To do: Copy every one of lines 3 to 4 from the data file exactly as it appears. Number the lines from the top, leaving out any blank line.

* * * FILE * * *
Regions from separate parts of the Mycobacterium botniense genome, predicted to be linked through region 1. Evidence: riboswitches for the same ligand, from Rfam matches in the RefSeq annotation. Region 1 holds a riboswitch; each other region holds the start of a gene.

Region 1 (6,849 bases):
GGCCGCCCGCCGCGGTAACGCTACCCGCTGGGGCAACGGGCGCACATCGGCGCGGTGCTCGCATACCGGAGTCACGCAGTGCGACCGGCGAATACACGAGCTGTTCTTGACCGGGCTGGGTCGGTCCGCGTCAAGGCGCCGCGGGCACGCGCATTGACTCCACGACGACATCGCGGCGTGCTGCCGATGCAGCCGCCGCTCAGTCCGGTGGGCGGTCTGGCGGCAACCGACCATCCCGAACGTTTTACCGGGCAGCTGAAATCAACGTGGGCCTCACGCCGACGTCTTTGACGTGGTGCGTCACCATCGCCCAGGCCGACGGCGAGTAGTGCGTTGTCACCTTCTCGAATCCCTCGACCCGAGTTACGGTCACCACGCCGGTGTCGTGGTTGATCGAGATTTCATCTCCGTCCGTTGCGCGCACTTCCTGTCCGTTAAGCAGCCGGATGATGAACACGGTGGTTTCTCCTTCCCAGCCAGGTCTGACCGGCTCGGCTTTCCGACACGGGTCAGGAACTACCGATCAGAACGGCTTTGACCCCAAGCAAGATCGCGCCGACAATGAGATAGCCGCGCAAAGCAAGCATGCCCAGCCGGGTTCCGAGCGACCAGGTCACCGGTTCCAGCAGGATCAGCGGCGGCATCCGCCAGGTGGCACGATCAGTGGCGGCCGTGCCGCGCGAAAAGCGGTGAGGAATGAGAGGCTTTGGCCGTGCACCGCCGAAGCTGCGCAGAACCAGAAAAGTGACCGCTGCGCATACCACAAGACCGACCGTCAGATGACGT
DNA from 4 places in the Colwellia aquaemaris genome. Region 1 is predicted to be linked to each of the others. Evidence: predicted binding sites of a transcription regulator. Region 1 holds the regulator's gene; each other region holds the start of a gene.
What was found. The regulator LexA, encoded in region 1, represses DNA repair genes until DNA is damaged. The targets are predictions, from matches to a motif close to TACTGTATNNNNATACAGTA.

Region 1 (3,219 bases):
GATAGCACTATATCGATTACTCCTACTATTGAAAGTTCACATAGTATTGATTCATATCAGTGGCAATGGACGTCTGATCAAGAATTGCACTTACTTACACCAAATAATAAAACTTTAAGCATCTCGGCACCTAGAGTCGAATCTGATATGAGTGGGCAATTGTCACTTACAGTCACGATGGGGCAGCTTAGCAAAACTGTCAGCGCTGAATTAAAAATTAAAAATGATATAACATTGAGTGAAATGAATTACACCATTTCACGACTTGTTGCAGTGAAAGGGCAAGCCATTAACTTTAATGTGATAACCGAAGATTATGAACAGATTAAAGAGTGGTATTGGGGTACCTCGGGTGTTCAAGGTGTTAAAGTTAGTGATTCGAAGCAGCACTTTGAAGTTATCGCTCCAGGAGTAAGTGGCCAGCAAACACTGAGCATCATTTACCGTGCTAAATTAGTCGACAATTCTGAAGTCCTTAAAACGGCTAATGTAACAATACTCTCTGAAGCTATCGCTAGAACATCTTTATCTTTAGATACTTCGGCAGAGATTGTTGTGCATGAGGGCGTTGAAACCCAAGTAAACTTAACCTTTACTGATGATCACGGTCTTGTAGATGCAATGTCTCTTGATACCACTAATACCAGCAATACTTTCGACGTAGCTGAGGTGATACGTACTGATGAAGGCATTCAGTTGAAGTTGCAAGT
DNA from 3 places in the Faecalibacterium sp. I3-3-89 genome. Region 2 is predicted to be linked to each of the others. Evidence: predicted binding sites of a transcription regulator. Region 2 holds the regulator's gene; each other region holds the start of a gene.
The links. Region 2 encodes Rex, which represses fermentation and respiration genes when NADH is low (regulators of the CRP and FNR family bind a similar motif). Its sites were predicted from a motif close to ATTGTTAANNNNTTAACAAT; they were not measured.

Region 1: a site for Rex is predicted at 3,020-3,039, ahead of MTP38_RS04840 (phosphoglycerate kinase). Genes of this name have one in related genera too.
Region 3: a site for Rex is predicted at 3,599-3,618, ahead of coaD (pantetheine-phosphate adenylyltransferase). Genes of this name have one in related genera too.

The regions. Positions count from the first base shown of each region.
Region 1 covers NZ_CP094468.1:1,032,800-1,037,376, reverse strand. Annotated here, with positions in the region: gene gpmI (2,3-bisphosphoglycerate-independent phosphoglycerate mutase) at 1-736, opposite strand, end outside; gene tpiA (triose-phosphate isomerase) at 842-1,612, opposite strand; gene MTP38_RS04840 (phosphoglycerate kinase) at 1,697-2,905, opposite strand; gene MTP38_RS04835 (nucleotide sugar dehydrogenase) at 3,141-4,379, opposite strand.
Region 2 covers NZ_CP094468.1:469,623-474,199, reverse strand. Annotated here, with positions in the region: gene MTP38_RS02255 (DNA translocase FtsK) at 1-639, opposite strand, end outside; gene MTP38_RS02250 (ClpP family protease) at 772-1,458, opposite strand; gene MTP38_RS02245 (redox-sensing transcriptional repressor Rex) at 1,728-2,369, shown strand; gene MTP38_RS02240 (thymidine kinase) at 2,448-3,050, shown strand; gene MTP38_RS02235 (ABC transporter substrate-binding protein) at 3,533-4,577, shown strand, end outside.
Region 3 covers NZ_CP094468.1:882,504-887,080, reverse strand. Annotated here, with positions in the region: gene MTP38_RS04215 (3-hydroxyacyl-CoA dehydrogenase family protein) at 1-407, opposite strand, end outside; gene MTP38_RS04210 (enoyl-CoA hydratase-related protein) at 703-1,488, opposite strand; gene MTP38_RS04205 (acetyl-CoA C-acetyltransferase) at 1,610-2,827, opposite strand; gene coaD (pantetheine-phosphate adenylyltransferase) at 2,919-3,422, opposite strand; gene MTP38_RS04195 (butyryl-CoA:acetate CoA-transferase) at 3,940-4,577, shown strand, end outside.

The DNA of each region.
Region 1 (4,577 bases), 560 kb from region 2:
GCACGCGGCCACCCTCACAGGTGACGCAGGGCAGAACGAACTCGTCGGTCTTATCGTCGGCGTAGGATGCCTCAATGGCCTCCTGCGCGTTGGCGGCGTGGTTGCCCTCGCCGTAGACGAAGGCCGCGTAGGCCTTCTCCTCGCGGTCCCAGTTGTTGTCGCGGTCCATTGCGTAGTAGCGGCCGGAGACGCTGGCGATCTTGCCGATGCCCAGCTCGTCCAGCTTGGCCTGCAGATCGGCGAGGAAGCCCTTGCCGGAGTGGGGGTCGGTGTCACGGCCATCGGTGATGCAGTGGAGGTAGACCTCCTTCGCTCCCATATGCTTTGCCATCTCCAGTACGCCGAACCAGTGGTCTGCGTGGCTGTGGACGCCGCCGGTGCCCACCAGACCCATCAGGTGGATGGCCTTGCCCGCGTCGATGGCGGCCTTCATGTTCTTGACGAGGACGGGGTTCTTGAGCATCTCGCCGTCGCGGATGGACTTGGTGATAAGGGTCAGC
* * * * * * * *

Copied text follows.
GGCCGCCCGCCGCGGTAACGCTACCCGCTGGGGCAACGGGCGCACATCGGCGCGGTGCTCGCATACCGGAGTCACGCAGTGCGACCGGCGAATACACGAGCTGTTCTTGACCGGGCTGGGTCGGTCCGCGTCAAGGCGCCGCGGGCACGCGCATTGACTCCACGACGACATCGCGGCGTGCTGCCGATGCAGCCGCCGCTCAGTCCGGTGGGCGGTCTGGCGGCAACCGACCATCCCGAACGTTTTACCGGGCAGCTGAAATCAACGTGGGCCTCACGCCGACGTCTTTGACGTGGTGCGTCACCATCGCCCAGGCCGACGGCGAGTAGTGCGTTGTCACCTTCTCGAATCCCTCGACCCGAGTTACGGTCACCACGCCGGTGTCGTGGTTGATCGAGATTTCATCTCCGTCCGTTGCGCGCACTTCCTGTCCGTTAAGCAGCCGGATGATGAACACGGTGGTTTCTCCTTCCCAGCCAGGTCTGACCGGCTCGGCTTTCCGACACGGGTCAGGAACTACCGATCAGAACGGCTTTGACCCCAAGCAAGATCGCGCCGACAATGAGATAGCCGCGCAAAGCAAGCATGCCCAGCCGGGTTCCGAGCGACCAGGTCACCGGTTCCAGCAGGATCAGCGGCGGCATCCGCCAGGTGGCACGATCAGTGGCGGCCGTGCCGCGCGAAAAGCGGTGAGGAATGAGAGGCTTTGGCCGTGCACCGCCGAAGCTGCGCAGAACCAGAAAAGTGACCGCTGCGCATACCACAAGACCGACCGTCAGATGACGT
DNA from 4 places in the Colwellia aquaemaris genome. Region 1 is predicted to be linked to each of the others. Evidence: predicted binding sites of a transcription regulator. Region 1 holds the regulator's gene; each other region holds the start of a gene.